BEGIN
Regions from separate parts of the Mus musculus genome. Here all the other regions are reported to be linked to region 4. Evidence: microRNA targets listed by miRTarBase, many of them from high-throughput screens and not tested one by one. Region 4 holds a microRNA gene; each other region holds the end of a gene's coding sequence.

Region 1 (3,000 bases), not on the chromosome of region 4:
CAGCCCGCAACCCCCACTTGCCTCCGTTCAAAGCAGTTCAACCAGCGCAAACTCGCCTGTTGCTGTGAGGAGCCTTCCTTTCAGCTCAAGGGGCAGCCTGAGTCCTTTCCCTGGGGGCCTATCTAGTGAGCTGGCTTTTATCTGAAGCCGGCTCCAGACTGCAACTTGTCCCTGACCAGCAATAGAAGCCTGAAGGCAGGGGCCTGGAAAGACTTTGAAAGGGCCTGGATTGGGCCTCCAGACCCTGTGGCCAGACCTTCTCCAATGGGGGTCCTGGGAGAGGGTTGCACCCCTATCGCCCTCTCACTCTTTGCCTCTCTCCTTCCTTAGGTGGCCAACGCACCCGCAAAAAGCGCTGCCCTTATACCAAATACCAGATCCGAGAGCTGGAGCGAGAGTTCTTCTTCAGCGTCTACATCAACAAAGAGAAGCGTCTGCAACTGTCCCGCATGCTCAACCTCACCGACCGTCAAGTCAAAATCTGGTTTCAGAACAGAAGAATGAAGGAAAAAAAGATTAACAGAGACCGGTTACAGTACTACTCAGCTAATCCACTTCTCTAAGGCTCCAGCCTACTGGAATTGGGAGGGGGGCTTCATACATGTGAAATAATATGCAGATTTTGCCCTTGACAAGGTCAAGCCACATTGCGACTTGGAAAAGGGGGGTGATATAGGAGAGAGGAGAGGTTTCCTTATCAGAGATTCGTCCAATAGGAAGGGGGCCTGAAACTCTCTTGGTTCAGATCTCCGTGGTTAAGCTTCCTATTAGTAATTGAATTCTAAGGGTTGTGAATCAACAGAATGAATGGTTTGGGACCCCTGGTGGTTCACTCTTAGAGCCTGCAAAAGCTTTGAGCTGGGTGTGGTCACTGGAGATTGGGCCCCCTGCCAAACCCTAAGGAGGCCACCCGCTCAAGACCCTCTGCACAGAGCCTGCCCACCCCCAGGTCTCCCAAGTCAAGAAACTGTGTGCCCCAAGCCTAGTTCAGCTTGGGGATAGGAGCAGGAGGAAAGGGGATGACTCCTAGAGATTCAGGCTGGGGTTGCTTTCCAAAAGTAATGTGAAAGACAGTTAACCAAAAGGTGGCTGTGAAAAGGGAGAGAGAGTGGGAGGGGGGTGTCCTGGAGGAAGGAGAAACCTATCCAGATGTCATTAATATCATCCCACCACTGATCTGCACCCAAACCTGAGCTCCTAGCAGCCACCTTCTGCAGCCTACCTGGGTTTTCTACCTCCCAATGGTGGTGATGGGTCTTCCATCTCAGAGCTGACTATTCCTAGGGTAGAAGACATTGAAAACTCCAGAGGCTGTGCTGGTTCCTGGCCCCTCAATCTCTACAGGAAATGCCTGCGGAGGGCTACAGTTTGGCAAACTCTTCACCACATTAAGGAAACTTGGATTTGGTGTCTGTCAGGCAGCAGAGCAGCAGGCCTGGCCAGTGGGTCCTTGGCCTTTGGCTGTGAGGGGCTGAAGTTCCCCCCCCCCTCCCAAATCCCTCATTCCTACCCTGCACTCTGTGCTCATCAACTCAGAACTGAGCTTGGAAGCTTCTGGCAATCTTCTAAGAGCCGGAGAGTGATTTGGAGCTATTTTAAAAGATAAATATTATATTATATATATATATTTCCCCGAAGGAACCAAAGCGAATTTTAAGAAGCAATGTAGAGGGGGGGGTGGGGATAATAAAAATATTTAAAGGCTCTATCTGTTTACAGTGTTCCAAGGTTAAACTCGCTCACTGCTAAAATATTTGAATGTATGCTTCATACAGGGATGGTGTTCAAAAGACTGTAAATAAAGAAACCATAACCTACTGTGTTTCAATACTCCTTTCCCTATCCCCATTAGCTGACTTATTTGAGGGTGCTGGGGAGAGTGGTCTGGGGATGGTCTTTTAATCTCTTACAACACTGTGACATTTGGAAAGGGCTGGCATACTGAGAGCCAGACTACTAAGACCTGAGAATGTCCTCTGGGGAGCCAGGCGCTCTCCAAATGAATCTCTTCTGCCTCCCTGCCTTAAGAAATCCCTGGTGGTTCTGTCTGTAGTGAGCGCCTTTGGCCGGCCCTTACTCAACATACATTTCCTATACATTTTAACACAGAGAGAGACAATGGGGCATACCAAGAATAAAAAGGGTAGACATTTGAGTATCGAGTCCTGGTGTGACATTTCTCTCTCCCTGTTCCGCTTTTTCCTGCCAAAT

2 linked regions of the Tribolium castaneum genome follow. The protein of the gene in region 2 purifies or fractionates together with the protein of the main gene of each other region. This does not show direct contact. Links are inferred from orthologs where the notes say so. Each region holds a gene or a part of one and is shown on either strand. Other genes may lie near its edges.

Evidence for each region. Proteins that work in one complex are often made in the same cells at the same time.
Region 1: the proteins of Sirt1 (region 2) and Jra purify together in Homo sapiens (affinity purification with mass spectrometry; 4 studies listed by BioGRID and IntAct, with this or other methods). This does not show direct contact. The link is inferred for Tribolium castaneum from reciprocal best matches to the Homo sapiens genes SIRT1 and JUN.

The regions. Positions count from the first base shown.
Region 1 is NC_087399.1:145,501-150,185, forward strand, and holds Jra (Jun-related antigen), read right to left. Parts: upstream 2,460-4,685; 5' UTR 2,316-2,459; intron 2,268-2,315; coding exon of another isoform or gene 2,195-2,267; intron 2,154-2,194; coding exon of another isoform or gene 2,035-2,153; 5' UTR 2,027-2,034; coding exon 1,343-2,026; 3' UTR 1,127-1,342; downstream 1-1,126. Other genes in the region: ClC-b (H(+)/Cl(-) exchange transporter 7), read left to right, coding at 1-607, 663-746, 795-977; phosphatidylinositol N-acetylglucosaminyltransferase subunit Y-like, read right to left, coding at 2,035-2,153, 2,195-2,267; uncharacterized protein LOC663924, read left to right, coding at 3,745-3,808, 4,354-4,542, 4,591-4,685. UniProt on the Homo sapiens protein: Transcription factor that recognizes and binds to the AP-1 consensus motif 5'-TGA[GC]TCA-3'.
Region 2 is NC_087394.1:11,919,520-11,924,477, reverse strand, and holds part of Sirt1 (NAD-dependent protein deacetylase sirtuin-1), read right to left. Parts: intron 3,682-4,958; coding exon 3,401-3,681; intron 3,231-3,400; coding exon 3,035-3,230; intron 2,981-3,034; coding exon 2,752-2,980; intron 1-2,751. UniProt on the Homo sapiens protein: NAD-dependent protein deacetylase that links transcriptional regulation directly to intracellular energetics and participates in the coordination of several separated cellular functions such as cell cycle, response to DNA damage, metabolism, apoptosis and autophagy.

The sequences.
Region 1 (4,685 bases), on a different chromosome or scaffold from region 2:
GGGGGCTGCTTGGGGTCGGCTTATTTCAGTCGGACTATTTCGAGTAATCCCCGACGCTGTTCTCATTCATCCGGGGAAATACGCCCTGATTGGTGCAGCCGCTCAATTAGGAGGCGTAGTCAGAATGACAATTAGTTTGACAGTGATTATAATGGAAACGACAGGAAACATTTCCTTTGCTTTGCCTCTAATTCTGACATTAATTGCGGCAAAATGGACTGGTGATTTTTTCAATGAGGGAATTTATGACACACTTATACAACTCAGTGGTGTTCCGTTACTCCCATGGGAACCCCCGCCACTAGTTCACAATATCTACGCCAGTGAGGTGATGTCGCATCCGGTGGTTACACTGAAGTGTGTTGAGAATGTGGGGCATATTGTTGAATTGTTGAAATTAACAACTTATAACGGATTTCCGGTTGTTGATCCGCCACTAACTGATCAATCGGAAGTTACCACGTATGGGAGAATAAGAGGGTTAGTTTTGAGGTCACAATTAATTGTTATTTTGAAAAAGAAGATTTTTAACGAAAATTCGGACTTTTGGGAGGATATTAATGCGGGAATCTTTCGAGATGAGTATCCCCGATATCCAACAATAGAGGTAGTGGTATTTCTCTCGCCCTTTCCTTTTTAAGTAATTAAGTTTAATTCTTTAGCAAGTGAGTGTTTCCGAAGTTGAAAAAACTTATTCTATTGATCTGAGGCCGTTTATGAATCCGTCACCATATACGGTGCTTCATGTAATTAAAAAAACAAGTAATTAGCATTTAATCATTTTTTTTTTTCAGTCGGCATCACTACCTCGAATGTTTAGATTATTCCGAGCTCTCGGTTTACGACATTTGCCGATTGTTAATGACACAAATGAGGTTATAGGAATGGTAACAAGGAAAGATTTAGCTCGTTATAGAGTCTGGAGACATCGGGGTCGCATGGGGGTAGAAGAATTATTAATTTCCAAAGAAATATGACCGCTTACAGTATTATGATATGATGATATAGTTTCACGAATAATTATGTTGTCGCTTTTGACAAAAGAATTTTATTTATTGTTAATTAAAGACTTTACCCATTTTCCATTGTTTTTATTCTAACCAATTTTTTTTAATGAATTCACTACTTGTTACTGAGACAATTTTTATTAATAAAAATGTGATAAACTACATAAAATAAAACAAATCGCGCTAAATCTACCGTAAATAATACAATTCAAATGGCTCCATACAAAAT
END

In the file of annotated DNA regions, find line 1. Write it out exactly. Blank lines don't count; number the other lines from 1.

Regions from separate parts of the Mus musculus genome. Here all the other regions are reported to be linked to region 4. Evidence: microRNA targets listed by miRTarBase, many of them from high-throughput screens and not tested one by one. Region 4 holds a microRNA gene; each other region holds the end of a gene's coding sequence.